Two patients developed a rash at the electrode attachment site. All other emergent adverse events were recognized as common medical conditions that were not markedly correlated with TNS. In addition, no related changes in electrocardiograph activity were detected, and neither blood pressure nor heart rate was modified by TNS.

  Discussion Top

TNS appears to be an efficient way to manage certain neurological diseases, including depression and epilepsy (Ni et al., 2021). A previous case report indicated that TNS facilitated consciousness recovery in a patient with brain injury-induced VS/UWS. Accordingly, the aim of this study was to assess the application of TNS in the management of DOC.

We examined the efficacy and safety of TNS in DOC patients with MCS and VS/UWS resulting from assorted causes and with varied chronicity. We found that CRS-R scores did not significantly improve at T4 or T4+4 compared with those at T0 (P = 0.788/0.383), although 8 out of 21 patients showed improved consciousness levels. Furthermore, 7 out of 9 (78%) MCS patients showed some degree of recovery, while only 1 of 12 (8%) VS/UWS patients showed improved CRS-R scores. Our findings indicate that TNS is feasible and safe in the management of DOC cases, and that it might have a stronger effect on behavioral responses in patients with MCS versus VS/UWS.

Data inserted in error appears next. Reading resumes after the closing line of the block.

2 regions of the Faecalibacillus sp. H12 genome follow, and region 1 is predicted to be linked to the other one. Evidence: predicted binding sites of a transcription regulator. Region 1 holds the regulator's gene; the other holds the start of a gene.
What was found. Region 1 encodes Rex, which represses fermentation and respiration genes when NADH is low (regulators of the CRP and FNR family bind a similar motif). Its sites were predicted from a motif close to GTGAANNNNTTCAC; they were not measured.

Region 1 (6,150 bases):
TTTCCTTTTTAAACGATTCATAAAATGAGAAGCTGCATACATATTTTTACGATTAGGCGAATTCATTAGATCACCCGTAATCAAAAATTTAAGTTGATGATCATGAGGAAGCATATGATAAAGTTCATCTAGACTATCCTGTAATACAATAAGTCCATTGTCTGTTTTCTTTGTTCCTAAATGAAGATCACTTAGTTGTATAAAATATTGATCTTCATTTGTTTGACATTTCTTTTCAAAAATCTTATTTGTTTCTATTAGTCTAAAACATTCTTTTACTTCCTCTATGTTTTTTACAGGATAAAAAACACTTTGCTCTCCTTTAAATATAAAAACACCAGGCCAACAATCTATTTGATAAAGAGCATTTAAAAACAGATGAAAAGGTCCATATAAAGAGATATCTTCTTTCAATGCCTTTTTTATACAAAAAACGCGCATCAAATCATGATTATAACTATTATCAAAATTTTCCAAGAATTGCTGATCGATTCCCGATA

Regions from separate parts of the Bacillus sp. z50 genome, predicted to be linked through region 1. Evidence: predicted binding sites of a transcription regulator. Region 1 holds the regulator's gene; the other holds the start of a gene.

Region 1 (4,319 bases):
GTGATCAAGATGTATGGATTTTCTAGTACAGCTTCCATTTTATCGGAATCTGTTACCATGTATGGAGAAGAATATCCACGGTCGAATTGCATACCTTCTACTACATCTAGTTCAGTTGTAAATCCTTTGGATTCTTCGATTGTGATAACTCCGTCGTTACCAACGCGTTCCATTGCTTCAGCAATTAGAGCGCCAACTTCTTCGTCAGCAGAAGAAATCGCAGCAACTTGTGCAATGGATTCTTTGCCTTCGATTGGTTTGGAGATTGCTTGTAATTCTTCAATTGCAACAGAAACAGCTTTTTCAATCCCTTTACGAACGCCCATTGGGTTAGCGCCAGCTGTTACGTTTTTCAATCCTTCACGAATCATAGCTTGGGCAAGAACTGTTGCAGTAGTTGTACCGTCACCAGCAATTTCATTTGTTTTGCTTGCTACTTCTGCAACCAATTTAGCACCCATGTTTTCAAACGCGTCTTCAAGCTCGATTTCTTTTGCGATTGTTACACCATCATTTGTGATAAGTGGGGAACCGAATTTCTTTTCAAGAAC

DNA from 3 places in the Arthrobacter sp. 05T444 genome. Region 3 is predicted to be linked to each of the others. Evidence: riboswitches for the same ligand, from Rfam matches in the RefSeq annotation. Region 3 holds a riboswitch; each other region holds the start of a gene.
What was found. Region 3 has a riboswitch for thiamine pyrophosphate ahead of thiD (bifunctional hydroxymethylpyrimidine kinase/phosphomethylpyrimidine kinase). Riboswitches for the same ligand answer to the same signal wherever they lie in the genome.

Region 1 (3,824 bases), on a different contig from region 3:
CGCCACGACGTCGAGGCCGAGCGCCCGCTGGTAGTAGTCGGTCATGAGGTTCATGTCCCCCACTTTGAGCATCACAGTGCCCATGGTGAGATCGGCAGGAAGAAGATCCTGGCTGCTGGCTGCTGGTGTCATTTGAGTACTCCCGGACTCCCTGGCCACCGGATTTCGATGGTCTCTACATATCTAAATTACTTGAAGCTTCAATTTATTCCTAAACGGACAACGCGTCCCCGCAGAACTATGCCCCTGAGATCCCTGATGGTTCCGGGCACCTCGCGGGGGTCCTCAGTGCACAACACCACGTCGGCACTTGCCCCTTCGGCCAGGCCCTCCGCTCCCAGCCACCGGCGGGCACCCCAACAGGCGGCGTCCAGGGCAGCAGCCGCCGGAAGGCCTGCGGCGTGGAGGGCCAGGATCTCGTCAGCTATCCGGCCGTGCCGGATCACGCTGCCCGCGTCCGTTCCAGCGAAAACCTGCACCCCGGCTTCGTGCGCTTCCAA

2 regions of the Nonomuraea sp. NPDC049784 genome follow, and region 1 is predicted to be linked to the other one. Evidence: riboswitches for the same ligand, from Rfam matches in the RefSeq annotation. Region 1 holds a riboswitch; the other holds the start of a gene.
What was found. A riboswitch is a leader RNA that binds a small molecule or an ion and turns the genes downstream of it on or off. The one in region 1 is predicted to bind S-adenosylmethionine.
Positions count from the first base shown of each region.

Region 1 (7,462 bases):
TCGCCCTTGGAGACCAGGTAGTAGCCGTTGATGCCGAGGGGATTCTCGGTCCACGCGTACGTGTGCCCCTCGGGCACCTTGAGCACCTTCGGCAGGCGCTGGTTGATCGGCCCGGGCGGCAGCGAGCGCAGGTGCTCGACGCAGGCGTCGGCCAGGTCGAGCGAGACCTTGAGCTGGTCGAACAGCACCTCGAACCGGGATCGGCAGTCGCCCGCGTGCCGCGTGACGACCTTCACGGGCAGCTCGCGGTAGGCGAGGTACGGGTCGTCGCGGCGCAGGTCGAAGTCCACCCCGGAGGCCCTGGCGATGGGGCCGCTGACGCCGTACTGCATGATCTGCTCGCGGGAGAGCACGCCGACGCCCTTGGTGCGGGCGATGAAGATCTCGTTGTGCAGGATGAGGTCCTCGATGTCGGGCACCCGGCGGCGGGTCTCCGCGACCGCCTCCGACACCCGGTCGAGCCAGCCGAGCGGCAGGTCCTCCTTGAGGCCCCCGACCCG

In this study, the outcomes of MCS patients were satisfactory. However, the underlying mechanism of action of TNS remains unclear. According to previous work, TNS-induced promotion of wakefulness may be related to neuroprotective effects, such as improved metabolism (Magis et al., 2017; White et al., 2021). Fan et al. (2019) found that both metabolism and cerebral blood flow were modulated to a certain extent following TNS-induced wakefulness in VS/UWS patients. Furthermore, TNS has been found to significantly enhance neuronal activity in the lateral hypothalamus and the spinal trigeminal nucleus, as well as to improve rat consciousness levels and EEG activity (Zheng et al., 2021). The efficacy of TNS in modulating consciousness levels may also be related to other factors. For instance, branches of the trigeminal nerve may act as portals to other parts of the central nervous system, as evidenced by the large sensory representation of the face within the cortex in comparison with other body parts (Schoenen and Coppola, 2018; Goellner and Rocha, 2020). Meanwhile, nerve fibers in the trigeminal nervous root may be connected to the brain stem reticular formation, and TNS may contribute to the maintenance of physiological arousal by triggering the ascending reticular activating system that plays a vital role in wakefulness (De Cicco et al., 2017; Adair et al., 2020).

In this study, we evaluated several cardiovascular parameters and identified few side effects. Thus, we can confirm the safety and tolerance of TNS in DOC patients, when stimulation parameters are taken into consideration.[18]

This study had several limitations as follows. First, there was no control group, and the sample size was small. Therefore, the results should be interpreted with caution. Second, although the patients had no obvious changes in behavior based on CRS-R scores prior to inclusion, more indicators, such as evoked potential or functional MRI, should be considered.